U.S. Maryknoller Works to Help Young Catholic Africans Make Voices Heard
Catholic News Service (CNS) || By Francis Njuguna || 15 March 2018
Young people in the church need to have their voices heard, said an American Maryknoll missionary who helps to get Pope Francis’ words discussed by African youth.
“I am, in a way, responding to Pope Francis’ appeal to assist young people in the Catholic faith to realize their spiritual meaning and more” through using online communications, said Father Joseph G. Healey, who has worked in Africa for 40 years and lives in Kenya’s capital, Nairobi.
A Facebook page for small Christian communities (www.facebook.com/www.smallchristiancommunities.org) is among his social media efforts to engage young people.
Noting that he looks for messages from Pope Francis to youth and shares these with young African audiences, Father Healey said he spends a lot of time responding to text and other messages from young Catholics with various concerns around the continent.
“I enjoy doing this as I aim to assist the church, and the Holy Father in particular, succeed in this youth mission,” he told Catholic News Service in an interview at the Maryknoll House in Nairobi.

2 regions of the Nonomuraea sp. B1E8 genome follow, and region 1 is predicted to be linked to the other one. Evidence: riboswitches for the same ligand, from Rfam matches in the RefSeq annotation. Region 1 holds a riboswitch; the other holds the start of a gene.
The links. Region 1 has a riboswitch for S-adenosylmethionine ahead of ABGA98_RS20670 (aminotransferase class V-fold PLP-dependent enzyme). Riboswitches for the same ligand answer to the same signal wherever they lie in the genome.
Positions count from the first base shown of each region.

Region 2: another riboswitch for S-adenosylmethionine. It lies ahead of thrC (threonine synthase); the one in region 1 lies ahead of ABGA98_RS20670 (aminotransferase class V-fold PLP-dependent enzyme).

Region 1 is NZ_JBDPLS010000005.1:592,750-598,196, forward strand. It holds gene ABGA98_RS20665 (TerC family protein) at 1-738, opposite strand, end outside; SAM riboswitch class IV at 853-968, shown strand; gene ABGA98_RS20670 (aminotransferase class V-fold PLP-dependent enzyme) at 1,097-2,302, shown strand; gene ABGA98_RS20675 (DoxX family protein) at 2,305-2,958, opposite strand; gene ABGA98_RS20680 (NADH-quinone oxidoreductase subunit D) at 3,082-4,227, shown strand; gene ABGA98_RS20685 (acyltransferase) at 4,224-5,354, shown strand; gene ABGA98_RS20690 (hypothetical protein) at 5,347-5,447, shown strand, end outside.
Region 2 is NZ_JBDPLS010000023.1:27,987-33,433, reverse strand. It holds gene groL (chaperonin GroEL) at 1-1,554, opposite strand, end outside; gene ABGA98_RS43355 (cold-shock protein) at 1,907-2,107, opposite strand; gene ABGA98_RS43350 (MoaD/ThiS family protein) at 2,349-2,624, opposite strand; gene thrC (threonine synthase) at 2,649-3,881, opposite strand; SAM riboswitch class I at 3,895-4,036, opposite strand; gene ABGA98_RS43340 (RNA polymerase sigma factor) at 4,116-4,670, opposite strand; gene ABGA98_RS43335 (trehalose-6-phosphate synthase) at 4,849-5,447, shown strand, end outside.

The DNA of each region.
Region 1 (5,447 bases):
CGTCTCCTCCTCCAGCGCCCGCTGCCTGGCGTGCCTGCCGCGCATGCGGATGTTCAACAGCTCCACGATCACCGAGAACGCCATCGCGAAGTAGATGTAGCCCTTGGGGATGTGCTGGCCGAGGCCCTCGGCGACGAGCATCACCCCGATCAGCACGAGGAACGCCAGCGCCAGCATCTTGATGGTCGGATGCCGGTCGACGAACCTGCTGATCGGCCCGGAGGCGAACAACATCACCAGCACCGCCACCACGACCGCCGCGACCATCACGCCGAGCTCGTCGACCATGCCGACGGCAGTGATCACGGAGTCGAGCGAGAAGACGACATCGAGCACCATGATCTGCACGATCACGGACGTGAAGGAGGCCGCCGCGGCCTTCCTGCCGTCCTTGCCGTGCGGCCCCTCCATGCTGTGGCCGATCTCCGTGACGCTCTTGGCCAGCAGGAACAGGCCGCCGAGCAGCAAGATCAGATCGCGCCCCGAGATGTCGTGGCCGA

The theme chosen by the pope for the October Synod of Bishops is: “Young people, faith and vocational discernment.”
As well as being very active in building small Christian communities, especially among youth, Father Healey lectures at Tangaza University College in Nairobi and also works at St. Kizito, a vocational training institute of the Archdiocese of Nairobi.
Noting the outcome of a survey conducted by members of the Small Christian Community collaborative website, Father Healey said young people want spaces of their own where they can freely discuss among themselves issues that affect them.
“The youth are saying something, and they must be listened to by the church,” he said.
Cornelius Opollo, 28, chairman of the National Catholic Youth group in Kenya, was expected to attend the March 19-24 pre-synod meeting to which selected young delegates were invited. However, he told Catholic News Service March 15 that he was having difficulties with his flight booking and visa dates.
As the only representative of Catholic youth in the Association of Member Episcopal Conferences in Eastern Africa region with plans to attend the March meeting in Rome, “it will be very disappointing if I can’t go,” Opollo said.
At a February Mass to launch the synod’s theme, Bishop John Oballa Owaa of Ngong, vice chairman of the Kenya Conference of Catholic Bishops, said, “We are taking this year seriously, our young people, because we take you very seriously.”
AMECEA Online News reported the bishop said that at every Mass in his diocese throughout the year, a hymn, “Simama imara katika imani, usiogope” (Swahili for “Stand strong in faith, do not be afraid”) will be sung.
“Whether it is Bible study, liturgy, active participation in the small Christian community activities or a pilgrimage to holy places — use these to help you listen more attentively to what God is telling you,” the bishop said.